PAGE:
Does Cyber Insurance Cover GDPR Fines?

Five years ago, the world’s most stringent security and privacy law was enacted. The General Data Protection Regulation (GDPR) was formulated by the European Union (EU) and has become the benchmark for similar laws worldwide.

Even though the UK has since left the EU, GDPR continues to apply to any business processing the personal data of any EU citizen. In other words, if you do business with Europe, GDPR applies to you.

In this guide, we discuss the impact of GDPR violations and whether cyber insurance can protect you.

What are the biggest GDPR risks for businesses?

GDPR enforcement has been a common theme within the EU for the last few years. In 2021 alone, the EU levied $1.2 billion in GDPR fines on companies worldwide, including Amazon and Facebook parent Meta.

Non-compliance can result in maximum fines of up to 20 million Euros or 4% of a company’s global annual turnover, with the highest figure being used.

Other business risks associated with not adhering to GDPR guidelines include:

  • Reputational Loss – Data breaches or violations of customer rights can lead to massive reputational damage for a business, and this could lead to customers losing trust in your brand and departing.
  • Lawsuits – GDPR isn’t the only thing you need to worry about. Data subjects also have the right to take legal action against businesses that violate GDPR.
  • Cybersecurity Risks – If you are not complying with GDPR, you are likely vulnerable to a data breach. Cyberattacks can cost millions in lost customer trust, fines, lawsuits and business disruption.

In short, compliance with GDPR is non-negotiable. Whilst big businesses are highlighted in the media, no company is too small to be fined for GDPR violations.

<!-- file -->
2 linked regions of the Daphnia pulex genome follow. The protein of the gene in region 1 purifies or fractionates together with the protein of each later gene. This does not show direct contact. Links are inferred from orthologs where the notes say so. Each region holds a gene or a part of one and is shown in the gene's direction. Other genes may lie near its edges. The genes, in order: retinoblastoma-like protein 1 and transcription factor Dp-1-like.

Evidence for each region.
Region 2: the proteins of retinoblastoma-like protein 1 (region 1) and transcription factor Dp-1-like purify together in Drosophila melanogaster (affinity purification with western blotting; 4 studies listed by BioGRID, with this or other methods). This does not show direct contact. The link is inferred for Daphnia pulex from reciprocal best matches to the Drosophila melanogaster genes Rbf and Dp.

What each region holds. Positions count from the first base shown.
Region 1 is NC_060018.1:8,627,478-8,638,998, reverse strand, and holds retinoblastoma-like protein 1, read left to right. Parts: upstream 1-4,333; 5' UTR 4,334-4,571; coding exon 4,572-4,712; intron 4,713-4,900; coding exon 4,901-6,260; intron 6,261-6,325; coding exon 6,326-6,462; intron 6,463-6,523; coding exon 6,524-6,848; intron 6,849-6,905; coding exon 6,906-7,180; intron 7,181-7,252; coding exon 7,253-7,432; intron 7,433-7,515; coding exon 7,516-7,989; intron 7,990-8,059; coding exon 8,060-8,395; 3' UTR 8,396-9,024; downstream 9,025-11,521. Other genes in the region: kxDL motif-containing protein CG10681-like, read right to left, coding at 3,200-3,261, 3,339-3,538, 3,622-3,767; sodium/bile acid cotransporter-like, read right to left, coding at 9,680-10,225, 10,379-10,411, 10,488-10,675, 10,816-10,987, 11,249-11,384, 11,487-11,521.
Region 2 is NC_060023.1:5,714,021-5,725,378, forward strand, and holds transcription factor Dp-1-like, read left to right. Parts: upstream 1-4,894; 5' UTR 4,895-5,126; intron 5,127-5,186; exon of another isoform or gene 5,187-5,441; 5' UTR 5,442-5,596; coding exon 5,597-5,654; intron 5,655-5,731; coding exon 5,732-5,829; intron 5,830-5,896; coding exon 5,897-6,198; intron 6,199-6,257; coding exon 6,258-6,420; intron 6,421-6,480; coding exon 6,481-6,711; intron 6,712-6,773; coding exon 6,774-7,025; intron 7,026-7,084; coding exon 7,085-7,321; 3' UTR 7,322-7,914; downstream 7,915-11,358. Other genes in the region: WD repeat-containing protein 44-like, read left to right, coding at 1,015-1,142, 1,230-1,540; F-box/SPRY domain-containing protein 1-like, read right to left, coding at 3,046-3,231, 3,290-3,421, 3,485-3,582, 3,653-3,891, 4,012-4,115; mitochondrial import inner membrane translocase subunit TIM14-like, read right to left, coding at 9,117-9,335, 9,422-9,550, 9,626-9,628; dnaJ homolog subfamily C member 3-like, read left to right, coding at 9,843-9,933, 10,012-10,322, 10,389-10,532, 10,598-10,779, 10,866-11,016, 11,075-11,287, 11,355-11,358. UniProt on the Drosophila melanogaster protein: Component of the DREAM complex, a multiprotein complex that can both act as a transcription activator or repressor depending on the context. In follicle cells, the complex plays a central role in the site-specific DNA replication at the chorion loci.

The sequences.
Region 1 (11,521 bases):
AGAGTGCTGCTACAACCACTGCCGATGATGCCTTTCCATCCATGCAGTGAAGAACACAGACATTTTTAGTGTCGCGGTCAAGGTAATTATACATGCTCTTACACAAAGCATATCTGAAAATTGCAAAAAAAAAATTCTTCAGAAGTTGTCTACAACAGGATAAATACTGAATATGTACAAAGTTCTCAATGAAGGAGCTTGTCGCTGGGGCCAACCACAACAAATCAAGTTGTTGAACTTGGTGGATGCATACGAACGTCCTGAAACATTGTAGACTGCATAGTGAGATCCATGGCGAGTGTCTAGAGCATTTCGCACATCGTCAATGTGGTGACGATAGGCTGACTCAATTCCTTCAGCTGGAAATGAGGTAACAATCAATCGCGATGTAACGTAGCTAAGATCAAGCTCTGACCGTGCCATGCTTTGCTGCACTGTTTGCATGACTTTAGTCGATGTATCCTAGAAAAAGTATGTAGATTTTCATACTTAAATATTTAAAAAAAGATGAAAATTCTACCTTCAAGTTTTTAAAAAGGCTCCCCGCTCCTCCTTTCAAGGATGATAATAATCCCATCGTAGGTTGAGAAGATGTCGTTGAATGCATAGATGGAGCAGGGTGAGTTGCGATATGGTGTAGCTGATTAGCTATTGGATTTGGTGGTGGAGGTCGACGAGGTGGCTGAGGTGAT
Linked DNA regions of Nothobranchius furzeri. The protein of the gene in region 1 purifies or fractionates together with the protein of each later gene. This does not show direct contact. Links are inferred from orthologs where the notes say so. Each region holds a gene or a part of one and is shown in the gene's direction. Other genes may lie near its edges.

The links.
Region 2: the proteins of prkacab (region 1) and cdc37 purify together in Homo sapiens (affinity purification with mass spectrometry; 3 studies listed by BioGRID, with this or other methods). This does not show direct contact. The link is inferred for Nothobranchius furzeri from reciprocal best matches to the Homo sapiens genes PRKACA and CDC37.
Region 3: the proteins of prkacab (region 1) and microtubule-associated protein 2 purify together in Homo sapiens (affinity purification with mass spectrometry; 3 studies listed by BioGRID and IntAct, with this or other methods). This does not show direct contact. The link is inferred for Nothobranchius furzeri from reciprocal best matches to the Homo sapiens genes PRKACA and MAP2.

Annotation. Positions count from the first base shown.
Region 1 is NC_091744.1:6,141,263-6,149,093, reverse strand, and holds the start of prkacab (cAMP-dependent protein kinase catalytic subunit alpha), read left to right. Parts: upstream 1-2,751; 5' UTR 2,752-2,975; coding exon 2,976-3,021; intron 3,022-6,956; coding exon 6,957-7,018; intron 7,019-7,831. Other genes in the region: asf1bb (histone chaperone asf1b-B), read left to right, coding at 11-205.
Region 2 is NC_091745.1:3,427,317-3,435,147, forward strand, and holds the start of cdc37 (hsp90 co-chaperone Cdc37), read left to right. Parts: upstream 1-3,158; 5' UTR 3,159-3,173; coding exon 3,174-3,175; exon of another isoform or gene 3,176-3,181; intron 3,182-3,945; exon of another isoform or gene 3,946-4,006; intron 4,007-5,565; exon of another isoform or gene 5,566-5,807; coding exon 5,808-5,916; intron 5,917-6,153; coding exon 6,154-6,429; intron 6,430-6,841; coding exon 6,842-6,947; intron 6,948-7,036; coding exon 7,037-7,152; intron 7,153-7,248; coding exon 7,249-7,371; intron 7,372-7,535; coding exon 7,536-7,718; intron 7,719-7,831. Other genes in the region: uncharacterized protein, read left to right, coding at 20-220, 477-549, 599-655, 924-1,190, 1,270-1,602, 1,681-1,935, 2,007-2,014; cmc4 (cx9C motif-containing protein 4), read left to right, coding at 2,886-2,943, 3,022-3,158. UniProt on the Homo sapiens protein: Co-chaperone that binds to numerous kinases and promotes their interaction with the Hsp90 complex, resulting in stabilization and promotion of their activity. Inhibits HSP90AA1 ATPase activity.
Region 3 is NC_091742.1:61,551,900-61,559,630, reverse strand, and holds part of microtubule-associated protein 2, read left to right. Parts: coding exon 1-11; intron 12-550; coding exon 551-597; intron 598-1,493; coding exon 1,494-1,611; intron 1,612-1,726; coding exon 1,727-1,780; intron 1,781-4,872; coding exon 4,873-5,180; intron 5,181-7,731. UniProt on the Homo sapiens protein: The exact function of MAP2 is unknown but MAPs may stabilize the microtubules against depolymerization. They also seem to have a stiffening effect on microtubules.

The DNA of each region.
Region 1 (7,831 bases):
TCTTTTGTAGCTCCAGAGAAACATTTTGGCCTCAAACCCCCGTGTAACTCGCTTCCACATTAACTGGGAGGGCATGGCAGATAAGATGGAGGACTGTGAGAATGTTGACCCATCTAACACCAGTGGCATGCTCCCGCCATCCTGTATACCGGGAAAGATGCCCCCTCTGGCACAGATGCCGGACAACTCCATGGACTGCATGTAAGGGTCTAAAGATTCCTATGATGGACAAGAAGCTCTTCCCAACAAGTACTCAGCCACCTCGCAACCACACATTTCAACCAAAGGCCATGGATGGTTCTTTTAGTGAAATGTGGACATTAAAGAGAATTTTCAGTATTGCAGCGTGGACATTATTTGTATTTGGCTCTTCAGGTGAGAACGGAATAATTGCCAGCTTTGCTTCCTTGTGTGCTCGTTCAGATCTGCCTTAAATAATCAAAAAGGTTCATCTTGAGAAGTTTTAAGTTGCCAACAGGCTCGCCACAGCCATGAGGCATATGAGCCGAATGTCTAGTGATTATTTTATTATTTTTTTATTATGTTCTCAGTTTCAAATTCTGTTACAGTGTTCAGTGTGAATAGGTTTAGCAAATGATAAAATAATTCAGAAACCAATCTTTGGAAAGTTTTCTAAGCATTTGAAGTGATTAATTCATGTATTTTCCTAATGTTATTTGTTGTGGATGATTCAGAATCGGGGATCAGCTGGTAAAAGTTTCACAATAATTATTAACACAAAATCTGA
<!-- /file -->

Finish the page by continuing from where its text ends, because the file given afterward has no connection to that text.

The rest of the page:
Can GDPR fines be covered by cyber insurance?

Cyber insurance is designed to protect you from internet-based risks. Any business serious about defending itself from the plethora of risks posed by cyberspace should have an active policy.

In the past, Google was fined $57 million by France’s data protection agency. Twitter was also fined $546,000 by Ireland’s Data Protection Commission in 2019 for a GDPR violation. With this in mind, it may seem automatic that your insurer will cover everything.

This is where matters get complicated. In other areas of insurance, it’s your insurer who decides on the validity of your claim; but, when it comes to GDPR, the regulator decides whether violations are insurable.

So, if the regulator decides that a fine is uninsurable, you will be forced to cover the fines out-of-pocket regardless of whether you have cyber insurance, and this could cripple a small business.

Suppose you’re wondering why this provision remains in place. In that case, it boils down to the EU wanting to avoid a situation whereby larger companies can freely violate GDPR and rely on their insurer to cover the aftermath.

GDPR guidelines for UK businesses

Insurance is a potent tool for protecting against the worst, but it should never be a replacement for addressing the risk.

Since cyber insurance will only cover GDPR violations sometimes, UK businesses must familiarise themselves with current GDPR guidelines.

Here’s a rundown of the basic guidelines every UK company must follow: